Ms. Co is associate professor at the University of the Philippines National College of Public Administration and Governance. This article was published in the Yellow Pad column of BusinessWorld, January 31, 2005 edition, p. 21.

The death of “Da King” last December 2004 resurfaced some issues, which
included the electoral protest filed by FPJ himself and a range of
electoral controversies. Lately, the electoral issues have been
sparking fire among candidates and interested parties; they also hound
the electorate in general.

Which brings to the fore the importance of examining the electoral
system. This includes the Commission on Elections (Comelec), the system
and administration of elections, the political party system, the
candidates and their qualifications and programs, and the
instrumentalities and paraphernalia of propaganda, including the media.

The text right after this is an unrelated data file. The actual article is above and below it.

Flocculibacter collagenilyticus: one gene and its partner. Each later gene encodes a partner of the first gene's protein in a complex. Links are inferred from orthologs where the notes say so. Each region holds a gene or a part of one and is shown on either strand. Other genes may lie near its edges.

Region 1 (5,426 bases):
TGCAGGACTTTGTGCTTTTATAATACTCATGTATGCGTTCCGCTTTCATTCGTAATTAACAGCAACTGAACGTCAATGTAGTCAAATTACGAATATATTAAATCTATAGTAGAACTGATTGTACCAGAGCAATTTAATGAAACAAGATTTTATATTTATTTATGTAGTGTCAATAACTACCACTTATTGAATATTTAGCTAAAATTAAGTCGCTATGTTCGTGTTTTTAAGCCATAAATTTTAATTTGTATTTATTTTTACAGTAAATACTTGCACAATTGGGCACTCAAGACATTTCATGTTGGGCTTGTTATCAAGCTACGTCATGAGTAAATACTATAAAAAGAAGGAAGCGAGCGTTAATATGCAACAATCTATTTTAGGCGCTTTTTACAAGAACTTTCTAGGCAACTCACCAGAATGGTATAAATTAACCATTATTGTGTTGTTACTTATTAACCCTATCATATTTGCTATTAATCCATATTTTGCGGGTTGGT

A recently concluded assessment of elections and political parties,
initiated by the University of the Philippines, in collaboration with
the Ateneo de Manila University, the Consortium on Electoral Reforms,
and other civic sector groups, unraveled interesting information and
insights. It validated old conceptions about Philippine electoral
practices and behavior. Also known as Democracy Audit, it is part of a
comprehensive assessment of Philippine democracy, that uses 14
indicators. The audit framework is shared by 10 other countries:
Bangladesh, El Salvador, Italy, Kenya, Malawi, New Zealand, Peru, South
Korea, Australia and the United Kingdom. The 14 indicators:

  1. Nationhood and Citizenship
  2. The Rule of Law and Access to Justice
  3. Civil and Political Rights
  4. Economic and Social Rights
  5. Free and Fair Elections
  6. Democratic Role of Political Parties
  7. Government Effectiveness and Civilian Control of the Military and Police
  8. Accountability
  9. Minimizing Corruption
  10. The Media in a Democratic Society
  11. Political Participation
  12. Government Responsiveness
  13. Decentralization
  14. International Dimensions of Democracy

The Philippine assessment focuses on elections and political parties –
their strengths as well as the deficits. It unravels the many ways by